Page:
There was a time Saturday when it looked more like some sort of Veterans Day parade in Tiger Stadium than a football game.

It was a class with honors on the field at each timeout. Former LSU baseball players Alex Bregman and Will Harris from the world champion Houston Astros. The College World Series runner-up LSU baseball team. The LSU Women’s College World Series team. Former LSU women’s basketball great Sylvia Fowles, whose jersey is being retired Sunday. Heck, even the two pilots who creased the wild blue yonder with their precision flyover just before kickoff. Thank you for your service and for running such straight routes, airmen.

As for football, everyone seemed to be having trouble getting into the right frame of mind with Saturday’s 11 a.m. kickoff, the earliest for an LSU home game in nine years. Or even just the right frame. Big blank blocks appeared on the north end zone video board during the first half.

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There is something real about this day-night thing in Tiger Stadium. As the late college football curmudgeon Beano Cook once astutely observed, “Dracula and LSU football are best after the sun goes down.” At night it’s like a big black iron lid is clamped down over the whole shebang, making it bubble like a cauldron. In the daytime, it’s like the atmosphere is a helium balloon flying up, up and away to Neverland.

LSU started its first two drives in primo position at its 49- and 42-yard lines. The Tigers wound up with zero points, first with a punt, then with a red-zone meltdown as poor Connor Culp, previously rock solid, blew a circuit and missed a chippy 32-yard field goal.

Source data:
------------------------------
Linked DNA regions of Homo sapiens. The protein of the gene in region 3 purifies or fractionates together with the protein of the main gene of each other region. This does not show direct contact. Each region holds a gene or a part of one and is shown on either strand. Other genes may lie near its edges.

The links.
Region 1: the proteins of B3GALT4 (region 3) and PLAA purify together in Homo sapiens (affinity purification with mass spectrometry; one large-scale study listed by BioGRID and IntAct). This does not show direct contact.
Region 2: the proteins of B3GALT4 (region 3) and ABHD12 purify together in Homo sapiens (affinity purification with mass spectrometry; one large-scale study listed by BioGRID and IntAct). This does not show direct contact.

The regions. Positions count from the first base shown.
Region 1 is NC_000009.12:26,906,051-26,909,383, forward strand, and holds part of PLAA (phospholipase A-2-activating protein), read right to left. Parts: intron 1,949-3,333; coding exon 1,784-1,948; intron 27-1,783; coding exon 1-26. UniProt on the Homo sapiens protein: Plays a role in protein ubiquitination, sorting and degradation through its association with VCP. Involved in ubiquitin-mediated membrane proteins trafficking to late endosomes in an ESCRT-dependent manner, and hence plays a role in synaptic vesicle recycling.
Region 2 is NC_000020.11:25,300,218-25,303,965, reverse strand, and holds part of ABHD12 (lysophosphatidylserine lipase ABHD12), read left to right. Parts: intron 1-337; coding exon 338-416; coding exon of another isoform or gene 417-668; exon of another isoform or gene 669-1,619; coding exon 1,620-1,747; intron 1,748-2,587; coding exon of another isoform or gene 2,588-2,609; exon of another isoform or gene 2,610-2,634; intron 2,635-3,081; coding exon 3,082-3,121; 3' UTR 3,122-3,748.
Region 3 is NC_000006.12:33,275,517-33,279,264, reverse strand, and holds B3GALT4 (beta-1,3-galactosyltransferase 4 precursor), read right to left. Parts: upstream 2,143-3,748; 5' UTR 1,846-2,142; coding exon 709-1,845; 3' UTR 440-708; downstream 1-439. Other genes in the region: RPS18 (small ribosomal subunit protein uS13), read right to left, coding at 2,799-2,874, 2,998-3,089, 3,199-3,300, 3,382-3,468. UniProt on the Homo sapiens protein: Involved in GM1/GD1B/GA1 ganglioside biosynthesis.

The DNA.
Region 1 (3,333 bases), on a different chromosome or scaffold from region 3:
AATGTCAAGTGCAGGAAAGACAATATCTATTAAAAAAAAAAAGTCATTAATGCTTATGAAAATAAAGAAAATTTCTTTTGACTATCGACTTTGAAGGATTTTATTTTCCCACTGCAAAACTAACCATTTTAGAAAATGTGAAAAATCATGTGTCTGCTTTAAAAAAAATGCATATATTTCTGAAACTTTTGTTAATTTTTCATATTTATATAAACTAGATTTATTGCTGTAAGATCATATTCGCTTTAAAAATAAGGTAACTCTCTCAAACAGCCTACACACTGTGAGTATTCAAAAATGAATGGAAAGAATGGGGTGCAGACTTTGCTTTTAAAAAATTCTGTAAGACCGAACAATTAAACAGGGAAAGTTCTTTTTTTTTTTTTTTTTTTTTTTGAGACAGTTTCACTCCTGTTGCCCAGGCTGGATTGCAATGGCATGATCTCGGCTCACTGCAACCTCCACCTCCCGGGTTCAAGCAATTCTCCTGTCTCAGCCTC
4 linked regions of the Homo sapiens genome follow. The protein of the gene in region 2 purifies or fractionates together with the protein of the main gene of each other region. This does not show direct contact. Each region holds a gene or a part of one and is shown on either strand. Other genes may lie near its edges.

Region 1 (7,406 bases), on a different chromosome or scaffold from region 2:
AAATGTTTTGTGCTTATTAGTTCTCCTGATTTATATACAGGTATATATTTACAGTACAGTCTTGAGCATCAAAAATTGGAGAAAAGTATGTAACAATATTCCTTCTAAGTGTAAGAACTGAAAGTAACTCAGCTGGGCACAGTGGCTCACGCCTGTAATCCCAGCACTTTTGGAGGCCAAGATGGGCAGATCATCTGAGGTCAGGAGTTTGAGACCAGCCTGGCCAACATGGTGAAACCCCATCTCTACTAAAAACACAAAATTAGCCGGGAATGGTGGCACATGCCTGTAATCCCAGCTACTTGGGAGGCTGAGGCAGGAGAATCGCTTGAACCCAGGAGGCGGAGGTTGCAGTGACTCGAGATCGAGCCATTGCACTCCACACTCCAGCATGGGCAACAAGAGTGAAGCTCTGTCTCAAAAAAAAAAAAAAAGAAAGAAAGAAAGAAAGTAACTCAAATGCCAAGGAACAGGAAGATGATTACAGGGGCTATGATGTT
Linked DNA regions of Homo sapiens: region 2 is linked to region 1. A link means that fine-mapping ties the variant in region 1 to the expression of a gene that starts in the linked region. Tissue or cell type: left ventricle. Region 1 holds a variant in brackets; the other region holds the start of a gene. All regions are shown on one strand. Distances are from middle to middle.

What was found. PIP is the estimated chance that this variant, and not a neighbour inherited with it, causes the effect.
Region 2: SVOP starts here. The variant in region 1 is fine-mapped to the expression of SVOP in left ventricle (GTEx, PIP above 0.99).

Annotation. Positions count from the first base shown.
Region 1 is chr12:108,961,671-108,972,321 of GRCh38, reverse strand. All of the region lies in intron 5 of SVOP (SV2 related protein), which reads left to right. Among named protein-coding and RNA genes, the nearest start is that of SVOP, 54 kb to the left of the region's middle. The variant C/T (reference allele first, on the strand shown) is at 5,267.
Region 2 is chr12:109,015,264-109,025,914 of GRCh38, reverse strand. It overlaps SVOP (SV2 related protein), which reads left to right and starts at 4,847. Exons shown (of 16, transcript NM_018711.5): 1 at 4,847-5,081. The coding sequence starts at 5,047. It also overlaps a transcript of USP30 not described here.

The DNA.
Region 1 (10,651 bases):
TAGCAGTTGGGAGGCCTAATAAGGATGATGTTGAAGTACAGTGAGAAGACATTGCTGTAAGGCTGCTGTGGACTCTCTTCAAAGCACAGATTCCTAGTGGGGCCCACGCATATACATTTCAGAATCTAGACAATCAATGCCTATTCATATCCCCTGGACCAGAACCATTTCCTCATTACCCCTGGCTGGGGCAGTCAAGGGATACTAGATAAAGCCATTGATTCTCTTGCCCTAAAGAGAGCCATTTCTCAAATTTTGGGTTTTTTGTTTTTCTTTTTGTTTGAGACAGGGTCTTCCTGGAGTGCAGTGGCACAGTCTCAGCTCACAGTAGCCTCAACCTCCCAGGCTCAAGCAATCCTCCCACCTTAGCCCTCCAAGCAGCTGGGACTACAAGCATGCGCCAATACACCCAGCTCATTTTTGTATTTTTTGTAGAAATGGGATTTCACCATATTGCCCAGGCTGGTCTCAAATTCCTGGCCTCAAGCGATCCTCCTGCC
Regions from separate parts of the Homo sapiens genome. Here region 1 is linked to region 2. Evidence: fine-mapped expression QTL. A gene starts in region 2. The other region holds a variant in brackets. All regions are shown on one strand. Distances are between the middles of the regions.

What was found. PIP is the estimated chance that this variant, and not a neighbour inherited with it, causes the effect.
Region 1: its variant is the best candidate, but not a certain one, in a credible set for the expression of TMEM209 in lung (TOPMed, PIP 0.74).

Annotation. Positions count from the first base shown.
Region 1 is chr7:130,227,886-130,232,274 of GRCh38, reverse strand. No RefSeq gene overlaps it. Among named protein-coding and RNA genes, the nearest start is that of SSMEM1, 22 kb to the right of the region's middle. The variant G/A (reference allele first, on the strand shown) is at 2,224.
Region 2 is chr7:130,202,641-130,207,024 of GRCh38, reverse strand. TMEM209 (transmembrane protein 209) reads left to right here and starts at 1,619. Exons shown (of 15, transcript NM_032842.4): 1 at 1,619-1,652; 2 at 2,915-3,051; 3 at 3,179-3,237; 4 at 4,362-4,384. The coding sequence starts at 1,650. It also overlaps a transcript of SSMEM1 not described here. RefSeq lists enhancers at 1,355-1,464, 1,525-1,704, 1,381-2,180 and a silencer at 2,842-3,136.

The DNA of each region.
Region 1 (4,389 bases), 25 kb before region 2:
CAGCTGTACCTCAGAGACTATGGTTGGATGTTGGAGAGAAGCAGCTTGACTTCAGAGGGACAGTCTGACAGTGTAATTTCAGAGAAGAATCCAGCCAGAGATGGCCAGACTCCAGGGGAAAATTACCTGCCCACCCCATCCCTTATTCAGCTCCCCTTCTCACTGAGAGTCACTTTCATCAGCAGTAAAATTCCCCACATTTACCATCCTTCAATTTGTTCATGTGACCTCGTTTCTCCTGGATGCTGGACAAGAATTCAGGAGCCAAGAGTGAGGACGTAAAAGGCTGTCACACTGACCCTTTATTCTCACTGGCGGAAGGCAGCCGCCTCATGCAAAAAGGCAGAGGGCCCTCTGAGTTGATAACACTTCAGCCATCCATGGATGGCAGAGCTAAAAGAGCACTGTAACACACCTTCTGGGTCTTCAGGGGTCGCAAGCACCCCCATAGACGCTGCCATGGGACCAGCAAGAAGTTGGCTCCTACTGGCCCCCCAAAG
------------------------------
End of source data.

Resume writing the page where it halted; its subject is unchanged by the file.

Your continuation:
LSU managed a touchdown on its third drive as Danny Etling dialed deep for DJ Chark on a 45-yard touchdown strike.

That was it, though, at least for the first half. LSU’s offense spun and sputtered while Arkansas worked deep into its playbook and came up with an impressive 86-yard drive to tie the score 7-7 just before halftime.

The Tigers might have arrived for this one on a flat tire, but after the halftime deadlock they pumped up their collective performance enough to pull away for what will go down as a convincing 33-10 win. The defense only allowed a field goal. Etling went long for Chark again on a 68-yard bomb, and Derrius Guice was at his slippery, whirling-dervish best with 147 yards and a season-high three touchdowns. Were it not for Culp’s kicking issues, missing the field goal and two subsequent second-half extra points, LSU would likely have matched its 38-10 winning score from last year at Fayetteville.

You can still ask how productive Ed Orgeron will be long-term at LSU. So far, though, he’s proven that getting a team back up to give a winning effort after a tough loss is his forte. The Tigers are 13-5 since he took over from Les Miles and have come back for victory after each of the five losses.

“Coach O and the strength staff and the coaches having us ready,” tight end Foster Moreau said. “It was a great game plan and we made great adjustments at halftime. Credit to the coaches. Credit to Coach O for not giving us that post-Alabama lull we’ve seen in previous years.”

History won’t record this as one of LSU’s great teams, but it does have resilience and tenacity, backbone and bone-jarring heavy hitters (see White, Devin).

LSU could have been toast after a disastrous September with a 30-point loss to Mississippi State and that debacle against Troy. At the time, it was hard to make an argument for three more victories to even make the Tigers bowl eligible. Since then, LSU hasn’t been College Football Playoff timber, but the Tigers are 4-1, and even their 24-10 loss last week at Alabama had a commendable they-gave-it-all-they-had quality.

There was a sound argument to be made last week that after losing to Alabama, it was time for LSU to focus on the future, ditching fifth-year senior Etling for freshman Myles Brennan. Unrealistic, though, to think that Orgeron or any coach in his position would go in that direction.

LSU has a chance to win out, and you can also make the argument that winning, even against teams you clearly should beat, carries its own weight, that every win moves the Tigers closer to returning to national relevance. A loss like this would have definitely pushed the program further away. That didn’t happen, as LSU pushed away the morning blahs and the Razorbacks in equal measure.

Follow Scott Rabalais on Twitter, @RabalaisAdv.​